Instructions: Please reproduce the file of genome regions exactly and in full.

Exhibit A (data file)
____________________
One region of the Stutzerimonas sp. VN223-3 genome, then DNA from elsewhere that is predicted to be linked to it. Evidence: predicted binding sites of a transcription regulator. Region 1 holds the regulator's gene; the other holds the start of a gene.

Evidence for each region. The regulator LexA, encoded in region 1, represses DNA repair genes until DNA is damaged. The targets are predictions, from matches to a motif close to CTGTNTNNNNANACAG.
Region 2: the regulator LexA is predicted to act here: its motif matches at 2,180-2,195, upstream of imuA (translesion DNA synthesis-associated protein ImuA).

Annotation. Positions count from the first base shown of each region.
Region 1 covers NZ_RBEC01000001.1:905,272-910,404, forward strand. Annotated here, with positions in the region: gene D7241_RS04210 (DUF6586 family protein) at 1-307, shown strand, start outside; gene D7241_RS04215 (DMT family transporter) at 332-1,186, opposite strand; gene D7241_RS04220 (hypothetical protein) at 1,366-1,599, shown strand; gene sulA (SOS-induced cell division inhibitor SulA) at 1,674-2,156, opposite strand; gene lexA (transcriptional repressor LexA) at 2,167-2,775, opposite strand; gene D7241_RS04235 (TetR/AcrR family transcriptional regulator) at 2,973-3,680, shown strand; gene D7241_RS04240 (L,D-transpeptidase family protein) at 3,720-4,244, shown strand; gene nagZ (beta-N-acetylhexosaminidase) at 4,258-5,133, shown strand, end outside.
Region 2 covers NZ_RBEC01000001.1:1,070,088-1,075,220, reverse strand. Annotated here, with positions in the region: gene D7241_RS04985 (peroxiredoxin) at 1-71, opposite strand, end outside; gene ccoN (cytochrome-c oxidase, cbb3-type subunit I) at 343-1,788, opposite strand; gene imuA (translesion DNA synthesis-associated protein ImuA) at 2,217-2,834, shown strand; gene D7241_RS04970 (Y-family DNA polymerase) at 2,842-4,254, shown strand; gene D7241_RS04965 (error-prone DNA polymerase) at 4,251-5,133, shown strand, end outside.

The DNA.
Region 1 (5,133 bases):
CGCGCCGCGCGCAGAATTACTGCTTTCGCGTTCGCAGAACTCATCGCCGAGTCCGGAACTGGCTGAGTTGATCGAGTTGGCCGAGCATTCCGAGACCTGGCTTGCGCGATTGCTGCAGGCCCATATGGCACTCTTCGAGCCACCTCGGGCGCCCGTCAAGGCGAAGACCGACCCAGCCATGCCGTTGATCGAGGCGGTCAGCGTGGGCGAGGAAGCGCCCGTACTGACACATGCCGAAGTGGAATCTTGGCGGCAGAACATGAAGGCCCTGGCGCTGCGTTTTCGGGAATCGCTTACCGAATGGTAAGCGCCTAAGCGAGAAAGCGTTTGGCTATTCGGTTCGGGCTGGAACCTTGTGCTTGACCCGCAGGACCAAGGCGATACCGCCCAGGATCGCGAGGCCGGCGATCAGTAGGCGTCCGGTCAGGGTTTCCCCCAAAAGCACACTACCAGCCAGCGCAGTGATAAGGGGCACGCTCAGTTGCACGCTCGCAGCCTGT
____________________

One region of the Stutzerimonas sp. VN223-3 genome, then DNA from elsewhere that is predicted to be linked to it. Evidence: predicted binding sites of a transcription regulator. Region 1 holds the regulator's gene; the other holds the start of a gene.

Evidence for each region. The regulator LexA, encoded in region 1, represses DNA repair genes until DNA is damaged. The targets are predictions, from matches to a motif close to CTGTNTNNNNANACAG.
Region 2: the regulator LexA is predicted to act here: its motif matches at 2,180-2,195, upstream of imuA (translesion DNA synthesis-associated protein ImuA).

Annotation. Positions count from the first base shown of each region.
Region 1 covers NZ_RBEC01000001.1:905,272-910,404, forward strand. Annotated here, with positions in the region: gene D7241_RS04210 (DUF6586 family protein) at 1-307, shown strand, start outside; gene D7241_RS04215 (DMT family transporter) at 332-1,186, opposite strand; gene D7241_RS04220 (hypothetical protein) at 1,366-1,599, shown strand; gene sulA (SOS-induced cell division inhibitor SulA) at 1,674-2,156, opposite strand; gene lexA (transcriptional repressor LexA) at 2,167-2,775, opposite strand; gene D7241_RS04235 (TetR/AcrR family transcriptional regulator) at 2,973-3,680, shown strand; gene D7241_RS04240 (L,D-transpeptidase family protein) at 3,720-4,244, shown strand; gene nagZ (beta-N-acetylhexosaminidase) at 4,258-5,133, shown strand, end outside.
Region 2 covers NZ_RBEC01000001.1:1,070,088-1,075,220, reverse strand. Annotated here, with positions in the region: gene D7241_RS04985 (peroxiredoxin) at 1-71, opposite strand, end outside; gene ccoN (cytochrome-c oxidase, cbb3-type subunit I) at 343-1,788, opposite strand; gene imuA (translesion DNA synthesis-associated protein ImuA) at 2,217-2,834, shown strand; gene D7241_RS04970 (Y-family DNA polymerase) at 2,842-4,254, shown strand; gene D7241_RS04965 (error-prone DNA polymerase) at 4,251-5,133, shown strand, end outside.

The DNA.
Region 1 (5,133 bases):
CGCGCCGCGCGCAGAATTACTGCTTTCGCGTTCGCAGAACTCATCGCCGAGTCCGGAACTGGCTGAGTTGATCGAGTTGGCCGAGCATTCCGAGACCTGGCTTGCGCGATTGCTGCAGGCCCATATGGCACTCTTCGAGCCACCTCGGGCGCCCGTCAAGGCGAAGACCGACCCAGCCATGCCGTTGATCGAGGCGGTCAGCGTGGGCGAGGAAGCGCCCGTACTGACACATGCCGAAGTGGAATCTTGGCGGCAGAACATGAAGGCCCTGGCGCTGCGTTTTCGGGAATCGCTTACCGAATGGTAAGCGCCTAAGCGAGAAAGCGTTTGGCTATTCGGTTCGGGCTGGAACCTTGTGCTTGACCCGCAGGACCAAGGCGATACCGCCCAGGATCGCGAGGCCGGCGATCAGTAGGCGTCCGGTCAGGGTTTCCCCCAAAAGCACACTACCAGCCAGCGCAGTGATAAGGGGCACGCTCAGTTGCACGCTCGCAGCCTGT